This is the general principle and spirit which ought to govern us in interpreting the Scriptures—the use of reason and the state of heart. And this we think will naturally be the case with
every one who has studied himself enough to know his ignorance and fallibility, We do not enter into an exposition of every single principle of Herme. neutics ; it is not called for by our discussion. It is sufficient to say, that figurative, poetical language is to be interpreted by the same rules that we would apply in interpreting any such language ; that general declarations in one place are to be qualified by particular ones in
another; that popular language is to be interpreted popularly, not philosophically; that precepts applicable to a particular case, or place and time, are not to be interpreted as general ; in one word, as we have before said, the same rules are to be used in interpreting the Bible as in interpreting any other book. The specific difference is, that what one is found to teach we believe, what the other is found to teach we believe or not, as seemeth to us good.
Now we do not feel called upon to answer the objection to this course of remark which may here be raised, that God never did, and never will, reveal to his creatures what they would not have eventually found out, or what does not seem to them perfectly reasonable. We have already said, that there was a presumption that this would be done. We go farther now, and say that he has done it. We do not say that what was revealed now seems contrary to reason; because reason is now enlightened, has been educated by, and in view of, these formerly apparent contradictions.
that God has spoken to man at times in such a manner, that to his reason at the time it did and must have appeared unreasonable.
He promised to Abraham that in his son Isaac his seed should be multiplied, and become as the sands upon the sea shore and as the stars of heaven in multitude; but when the promised son was born, from whom this innumerable host was to spring, and in whom all the nations of the earth were to be blessed, the venerable father was commanded to take this very son, on whose existence the promises of God depended, and offer him as a burnt offering. How startled must the patriarch have been at the reception of this new command, directly contradicting the promises made before to him. But not reasoning as some philosophers do, that this was contrary to his views of God's character, and abhorrent to the instincts of his own nature, and therefore could not be from God who made his nature, the grayheaded father took the wood and his darling son, the hope, the only hope of his future name, and on the continuance of whose life God's veracity appeared to depend, and went forward to the mount on which he was commanded to make the offering. His obedience resulted, as obeying God's commands always will result, (however dark, however inconsistent with our conceptions of right and fitness they may appear,) in rendering the name of the good old man memorable for his faith in God, through all lands where this revelation is carried, and in calling down from Heaven a testimony to his “ fear of God.” Saul, when he had been commanded by Samuel not to attack the collecting enemy till he came and offered sacrifice, thought he knew better than God's prophet the means of overcoming the foe, and concluded that it would be better policy to offer the sacrifice himself, and march over and attack his enemies before they could assemble in greater numbers, and thus render victory more doubtful. What was the result of this exercise of human wisdom in opposition to the Divine ? His sceptre fell from his hands, as well as victory from his brow, and another was seated upon the throne of Israel. Saul reasoned out the impolicy of God's requirements, and thus lost a battle and a kingdom. So when Christ said to the cripple at the foot of Bethesda, “ Arise, take up thy bed and walk,” he did not stop to argue the impossibility of doing it till he was healed-he rose up and walked. Am I told that the command to do this was sufficient evidence that he was healed ? So it is sufficient evidence that it is right and fit, and my duty, to do what God commands me to do, simply because he has commanded it. If the cripple knew that he could rise and walk simply because he was told by one on whose authority and veracity he relied that he could do it, I know that a revelation is true simply because it has been made. No farther evidence is or can be demanded or given.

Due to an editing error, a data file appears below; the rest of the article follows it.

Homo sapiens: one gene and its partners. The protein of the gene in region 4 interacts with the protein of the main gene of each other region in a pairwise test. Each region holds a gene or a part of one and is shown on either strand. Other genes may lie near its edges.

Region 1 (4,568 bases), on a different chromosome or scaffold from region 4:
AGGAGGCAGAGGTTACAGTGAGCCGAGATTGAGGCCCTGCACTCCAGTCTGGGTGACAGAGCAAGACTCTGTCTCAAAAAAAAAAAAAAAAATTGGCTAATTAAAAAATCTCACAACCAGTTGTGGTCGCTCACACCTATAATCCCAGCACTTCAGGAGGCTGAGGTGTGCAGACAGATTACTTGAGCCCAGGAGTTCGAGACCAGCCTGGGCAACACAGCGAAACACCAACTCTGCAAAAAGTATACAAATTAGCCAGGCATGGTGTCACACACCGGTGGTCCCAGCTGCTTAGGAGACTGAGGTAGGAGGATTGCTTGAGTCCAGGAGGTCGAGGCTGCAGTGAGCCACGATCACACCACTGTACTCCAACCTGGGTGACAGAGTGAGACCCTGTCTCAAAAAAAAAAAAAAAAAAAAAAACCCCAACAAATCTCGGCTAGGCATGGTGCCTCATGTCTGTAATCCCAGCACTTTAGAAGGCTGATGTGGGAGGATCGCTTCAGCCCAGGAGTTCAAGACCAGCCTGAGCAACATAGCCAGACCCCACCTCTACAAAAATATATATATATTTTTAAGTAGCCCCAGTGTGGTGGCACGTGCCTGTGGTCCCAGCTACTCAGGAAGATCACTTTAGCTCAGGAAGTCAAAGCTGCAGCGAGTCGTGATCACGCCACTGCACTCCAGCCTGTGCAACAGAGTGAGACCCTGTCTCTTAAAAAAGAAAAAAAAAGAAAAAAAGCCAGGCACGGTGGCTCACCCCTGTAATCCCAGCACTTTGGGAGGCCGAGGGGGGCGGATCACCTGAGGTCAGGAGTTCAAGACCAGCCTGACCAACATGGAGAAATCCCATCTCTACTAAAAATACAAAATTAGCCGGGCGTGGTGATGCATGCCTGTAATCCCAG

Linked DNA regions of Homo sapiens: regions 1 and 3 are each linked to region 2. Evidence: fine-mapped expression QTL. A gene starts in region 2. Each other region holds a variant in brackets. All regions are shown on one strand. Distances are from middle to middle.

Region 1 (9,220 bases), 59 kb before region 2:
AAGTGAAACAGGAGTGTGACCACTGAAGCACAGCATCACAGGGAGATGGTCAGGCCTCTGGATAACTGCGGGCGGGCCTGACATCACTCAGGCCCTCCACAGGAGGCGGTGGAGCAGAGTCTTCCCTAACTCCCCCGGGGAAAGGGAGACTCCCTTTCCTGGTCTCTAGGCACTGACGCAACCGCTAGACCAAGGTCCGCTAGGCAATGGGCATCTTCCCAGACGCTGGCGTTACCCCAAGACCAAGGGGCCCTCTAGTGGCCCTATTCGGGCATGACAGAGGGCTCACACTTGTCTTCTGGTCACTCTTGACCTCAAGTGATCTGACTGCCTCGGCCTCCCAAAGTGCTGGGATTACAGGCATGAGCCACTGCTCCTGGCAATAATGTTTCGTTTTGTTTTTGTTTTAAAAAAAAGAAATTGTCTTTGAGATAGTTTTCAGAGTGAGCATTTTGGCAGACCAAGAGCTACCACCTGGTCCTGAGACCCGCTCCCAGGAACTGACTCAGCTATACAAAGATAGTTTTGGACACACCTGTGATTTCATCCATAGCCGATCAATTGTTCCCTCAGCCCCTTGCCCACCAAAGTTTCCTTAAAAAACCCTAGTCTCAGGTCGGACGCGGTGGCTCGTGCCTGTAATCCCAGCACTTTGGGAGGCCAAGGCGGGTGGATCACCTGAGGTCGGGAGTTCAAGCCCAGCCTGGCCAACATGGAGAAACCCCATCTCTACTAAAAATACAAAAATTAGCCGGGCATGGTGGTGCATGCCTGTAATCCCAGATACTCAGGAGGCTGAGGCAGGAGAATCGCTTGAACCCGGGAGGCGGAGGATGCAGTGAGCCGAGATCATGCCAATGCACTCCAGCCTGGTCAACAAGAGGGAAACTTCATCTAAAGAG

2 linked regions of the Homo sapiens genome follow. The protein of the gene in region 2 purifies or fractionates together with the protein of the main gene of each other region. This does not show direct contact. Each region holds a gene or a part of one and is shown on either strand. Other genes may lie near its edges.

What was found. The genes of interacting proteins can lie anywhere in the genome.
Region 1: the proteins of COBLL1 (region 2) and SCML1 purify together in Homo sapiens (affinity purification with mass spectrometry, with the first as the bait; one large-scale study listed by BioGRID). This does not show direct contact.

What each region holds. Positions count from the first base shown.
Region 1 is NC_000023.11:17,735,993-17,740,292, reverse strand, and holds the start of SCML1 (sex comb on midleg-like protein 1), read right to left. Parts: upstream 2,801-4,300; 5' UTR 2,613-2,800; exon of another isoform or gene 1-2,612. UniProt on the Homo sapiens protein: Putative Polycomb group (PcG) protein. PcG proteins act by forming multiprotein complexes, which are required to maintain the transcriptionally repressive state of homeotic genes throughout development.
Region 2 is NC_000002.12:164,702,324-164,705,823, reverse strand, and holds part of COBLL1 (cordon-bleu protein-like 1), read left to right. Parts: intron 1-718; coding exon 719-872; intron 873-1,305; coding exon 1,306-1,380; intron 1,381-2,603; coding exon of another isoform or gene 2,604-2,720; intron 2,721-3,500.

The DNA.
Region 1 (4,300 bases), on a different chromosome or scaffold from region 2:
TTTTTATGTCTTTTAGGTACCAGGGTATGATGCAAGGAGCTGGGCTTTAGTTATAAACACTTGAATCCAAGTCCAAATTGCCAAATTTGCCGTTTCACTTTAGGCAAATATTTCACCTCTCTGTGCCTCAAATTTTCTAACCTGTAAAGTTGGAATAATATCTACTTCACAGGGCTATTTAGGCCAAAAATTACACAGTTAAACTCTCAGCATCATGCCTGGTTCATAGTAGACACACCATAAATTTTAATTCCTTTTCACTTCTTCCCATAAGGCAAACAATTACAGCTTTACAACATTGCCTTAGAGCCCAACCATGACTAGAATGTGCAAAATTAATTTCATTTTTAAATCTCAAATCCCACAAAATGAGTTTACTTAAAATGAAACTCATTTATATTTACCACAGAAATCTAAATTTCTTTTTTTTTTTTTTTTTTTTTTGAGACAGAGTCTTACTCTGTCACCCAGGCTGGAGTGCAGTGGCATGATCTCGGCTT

R. P. S.
HONOUR TO OUR FATHERS.
The recurrence of Forefathers' Day has recalled to my mind some lines which I wrote in commemoration of those great men, on occasion of the centennial celebration at Harvard College. No use having ever been made of them, I send them for insertion at this season in the Miscellany.
December 22, 1839.